It shouldn’t surprise anyone that the adhesive requirements for labels in the medical and pharmaceutical industry are diverse and demanding. With applications ranging from over-the-counter medications and nutraceuticals to blood bags and syringes, the process of matching adhesive to end use in this highly regulated industry is more involved than in almost any other segment.

While similar to the process used for other industries, selecting adhesives for pharmaceutical and medical applications is generally more involved and requires consideration of a broader range of variables that can affect adhesive performance. Of course, the consequences of mismatching the adhesive to the application can also be particularly high in these applications.


What Is the Label Adhering To?

As with any application, the first question to address involves the characteristics of the surface to which the label will be applied. Pharmaceutical and medical labeling applications typically involve glass or some kind of plastic material, such as polypropylene, polyethylene, or polyvinyl chloride (PVC). As a result, rubber hot melt, emulsion acrylic, and solvent acrylic adhesives, modified to the application, are typically used.

The size and diameter of the container is an important consideration for adhesive selection. This is particularly true in the labels used on syringes. Syringes are used to dispense precise doses of critical medications such as insulin, as well as in the administration of vaccines. Label integrity is extremely important, and the small diameter of a syringe (in some cases down to ¼ in.) can introduce problems with lifting or peeling if the proper adhesive isn’t selected.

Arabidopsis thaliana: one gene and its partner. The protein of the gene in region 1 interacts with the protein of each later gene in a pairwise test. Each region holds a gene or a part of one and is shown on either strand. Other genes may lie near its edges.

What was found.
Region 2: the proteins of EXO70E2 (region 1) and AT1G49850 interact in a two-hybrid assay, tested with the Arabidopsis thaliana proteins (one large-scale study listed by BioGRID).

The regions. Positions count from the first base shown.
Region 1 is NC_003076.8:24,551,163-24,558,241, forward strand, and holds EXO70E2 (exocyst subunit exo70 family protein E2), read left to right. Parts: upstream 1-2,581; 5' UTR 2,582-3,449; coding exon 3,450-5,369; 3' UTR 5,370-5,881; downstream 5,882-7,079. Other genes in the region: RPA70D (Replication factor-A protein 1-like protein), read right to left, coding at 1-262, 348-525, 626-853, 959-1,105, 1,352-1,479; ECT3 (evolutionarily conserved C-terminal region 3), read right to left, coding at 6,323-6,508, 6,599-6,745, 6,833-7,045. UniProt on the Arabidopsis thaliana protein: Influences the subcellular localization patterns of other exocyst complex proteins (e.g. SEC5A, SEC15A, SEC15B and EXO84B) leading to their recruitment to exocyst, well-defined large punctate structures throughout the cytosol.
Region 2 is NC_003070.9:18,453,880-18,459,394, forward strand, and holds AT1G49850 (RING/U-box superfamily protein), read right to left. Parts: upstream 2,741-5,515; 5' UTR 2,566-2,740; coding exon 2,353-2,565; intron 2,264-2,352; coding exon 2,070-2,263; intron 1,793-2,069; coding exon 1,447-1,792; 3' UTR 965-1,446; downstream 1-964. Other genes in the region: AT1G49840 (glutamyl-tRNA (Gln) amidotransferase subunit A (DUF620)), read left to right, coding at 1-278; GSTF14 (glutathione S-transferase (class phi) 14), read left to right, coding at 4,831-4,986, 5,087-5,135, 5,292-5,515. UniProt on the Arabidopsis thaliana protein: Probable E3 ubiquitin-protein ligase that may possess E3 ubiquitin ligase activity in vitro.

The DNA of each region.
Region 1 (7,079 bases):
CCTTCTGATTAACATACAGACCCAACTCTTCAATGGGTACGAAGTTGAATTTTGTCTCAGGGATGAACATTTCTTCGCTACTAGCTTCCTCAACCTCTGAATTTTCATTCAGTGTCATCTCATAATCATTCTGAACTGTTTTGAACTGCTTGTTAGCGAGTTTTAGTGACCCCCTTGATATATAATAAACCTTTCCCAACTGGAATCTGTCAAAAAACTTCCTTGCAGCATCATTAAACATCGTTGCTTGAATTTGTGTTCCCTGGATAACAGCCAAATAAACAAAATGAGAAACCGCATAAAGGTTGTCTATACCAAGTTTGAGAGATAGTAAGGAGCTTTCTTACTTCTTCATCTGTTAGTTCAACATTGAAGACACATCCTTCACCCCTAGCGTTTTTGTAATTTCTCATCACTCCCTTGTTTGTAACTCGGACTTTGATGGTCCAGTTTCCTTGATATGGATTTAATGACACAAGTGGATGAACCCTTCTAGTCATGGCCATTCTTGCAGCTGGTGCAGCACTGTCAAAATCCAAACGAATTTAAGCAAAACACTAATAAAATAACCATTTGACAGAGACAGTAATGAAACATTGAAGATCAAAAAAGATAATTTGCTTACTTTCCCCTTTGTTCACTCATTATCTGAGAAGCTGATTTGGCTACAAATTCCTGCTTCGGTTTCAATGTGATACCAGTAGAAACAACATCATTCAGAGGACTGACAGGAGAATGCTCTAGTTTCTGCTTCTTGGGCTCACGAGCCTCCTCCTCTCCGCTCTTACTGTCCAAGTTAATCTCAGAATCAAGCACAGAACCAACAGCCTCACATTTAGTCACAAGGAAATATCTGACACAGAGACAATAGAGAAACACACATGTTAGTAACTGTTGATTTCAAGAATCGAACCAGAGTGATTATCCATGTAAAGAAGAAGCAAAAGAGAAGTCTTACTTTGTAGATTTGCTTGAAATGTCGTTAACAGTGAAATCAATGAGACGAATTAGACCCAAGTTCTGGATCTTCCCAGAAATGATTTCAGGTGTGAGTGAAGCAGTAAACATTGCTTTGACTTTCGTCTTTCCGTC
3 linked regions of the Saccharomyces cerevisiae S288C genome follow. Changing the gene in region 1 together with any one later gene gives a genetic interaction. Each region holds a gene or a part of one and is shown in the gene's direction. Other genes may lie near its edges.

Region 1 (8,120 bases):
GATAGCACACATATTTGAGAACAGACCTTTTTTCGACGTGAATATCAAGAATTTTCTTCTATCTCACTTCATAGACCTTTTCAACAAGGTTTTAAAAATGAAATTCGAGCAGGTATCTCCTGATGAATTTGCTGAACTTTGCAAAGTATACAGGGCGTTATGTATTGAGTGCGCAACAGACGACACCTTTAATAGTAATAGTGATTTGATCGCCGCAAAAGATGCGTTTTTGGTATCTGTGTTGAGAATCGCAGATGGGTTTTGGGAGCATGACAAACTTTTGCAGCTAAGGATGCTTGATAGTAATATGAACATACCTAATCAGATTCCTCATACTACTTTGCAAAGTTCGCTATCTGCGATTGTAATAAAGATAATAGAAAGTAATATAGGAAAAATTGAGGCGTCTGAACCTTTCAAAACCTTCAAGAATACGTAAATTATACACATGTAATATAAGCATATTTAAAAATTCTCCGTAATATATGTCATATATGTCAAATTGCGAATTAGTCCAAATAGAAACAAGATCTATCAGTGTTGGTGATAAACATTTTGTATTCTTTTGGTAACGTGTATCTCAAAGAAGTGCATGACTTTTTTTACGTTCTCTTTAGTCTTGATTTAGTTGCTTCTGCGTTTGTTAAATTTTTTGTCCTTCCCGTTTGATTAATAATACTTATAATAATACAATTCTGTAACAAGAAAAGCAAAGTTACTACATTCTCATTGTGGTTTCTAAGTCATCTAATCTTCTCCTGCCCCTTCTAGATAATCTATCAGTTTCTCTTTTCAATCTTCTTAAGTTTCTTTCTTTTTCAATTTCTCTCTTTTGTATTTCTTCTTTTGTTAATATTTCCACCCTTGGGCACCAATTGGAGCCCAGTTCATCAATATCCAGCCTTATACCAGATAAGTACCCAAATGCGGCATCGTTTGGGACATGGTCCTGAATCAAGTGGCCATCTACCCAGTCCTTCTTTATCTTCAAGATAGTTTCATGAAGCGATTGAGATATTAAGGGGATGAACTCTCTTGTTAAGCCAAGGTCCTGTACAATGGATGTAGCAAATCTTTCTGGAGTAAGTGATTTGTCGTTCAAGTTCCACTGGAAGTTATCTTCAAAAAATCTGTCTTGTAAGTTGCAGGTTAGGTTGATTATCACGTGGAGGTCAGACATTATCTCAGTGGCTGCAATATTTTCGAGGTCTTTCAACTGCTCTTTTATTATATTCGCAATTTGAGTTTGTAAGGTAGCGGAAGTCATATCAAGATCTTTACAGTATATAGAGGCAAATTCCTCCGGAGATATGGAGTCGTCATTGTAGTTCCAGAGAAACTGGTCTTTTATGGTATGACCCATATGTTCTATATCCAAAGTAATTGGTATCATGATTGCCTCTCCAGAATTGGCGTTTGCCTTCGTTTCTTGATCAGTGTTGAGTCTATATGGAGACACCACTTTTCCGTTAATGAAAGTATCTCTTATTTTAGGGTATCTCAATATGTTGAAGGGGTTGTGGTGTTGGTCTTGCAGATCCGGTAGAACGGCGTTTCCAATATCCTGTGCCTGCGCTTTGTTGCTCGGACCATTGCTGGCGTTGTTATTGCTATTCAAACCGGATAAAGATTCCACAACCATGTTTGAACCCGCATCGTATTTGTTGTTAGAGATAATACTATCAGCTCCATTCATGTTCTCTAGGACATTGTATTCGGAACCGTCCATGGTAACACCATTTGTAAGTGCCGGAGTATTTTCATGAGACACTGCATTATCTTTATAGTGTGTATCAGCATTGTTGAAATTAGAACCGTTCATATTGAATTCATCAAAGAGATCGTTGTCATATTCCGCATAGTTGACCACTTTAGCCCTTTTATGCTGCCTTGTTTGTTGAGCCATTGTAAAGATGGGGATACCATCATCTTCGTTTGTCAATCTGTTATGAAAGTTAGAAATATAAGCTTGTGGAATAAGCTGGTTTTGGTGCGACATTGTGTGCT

What Are the Application and Operating Temperatures?

Here is where things get complex, as products in the pharmaceutical sector are often subject to temperature extremes in production, distribution, and storage. A good illustration of this is labeling for blood and IV bags. Primary labels, which are typically machine applied at room temperature by the blood bag manufacturer, contain key information such as manufacturer name, location, reference and batch numbers, and codes for traceability.

After label application, the bags are filled with anticoagulant and sterilized with steam heat at a temperature of 250°F (121°C) before being shipped to hospitals and blood centers. Once blood is collected by the processing facility, secondary labels are hand applied to the blood bag; these labels contain donor identification number, blood type, product code, expiration date, and barcode tracking information. At this point, the labeled blood bags are stored in freezer conditions between 32°F (0°C) and -40°F (-40°C) until time of use, at which time the bags are thawed in a warm water bath.    

An ultra-low service temperature range could be critical in meeting the labeling demands of new vaccines being developed in response to COVID-19. Multiple pharmaceutical companies are working in parallel to develop vaccines, and each vaccine has different temperature requirements that will affect the label adhesive. While one potential vaccine will permit labeling and distribution at typical cold chain temperatures of about 36°F (2°C), another will require deep-freeze -112°F (-80°C) temperature throughout manufacturing and distribution.

Adhesive manufacturers are closely monitoring developments in this area and have identified adhesives to meet the requirements of each vaccine in development. This includes those that need cryogenic preservation at -320°F (-196°C), a temperature range where biological activity ceases and a vaccine can be preserved in a stable environment.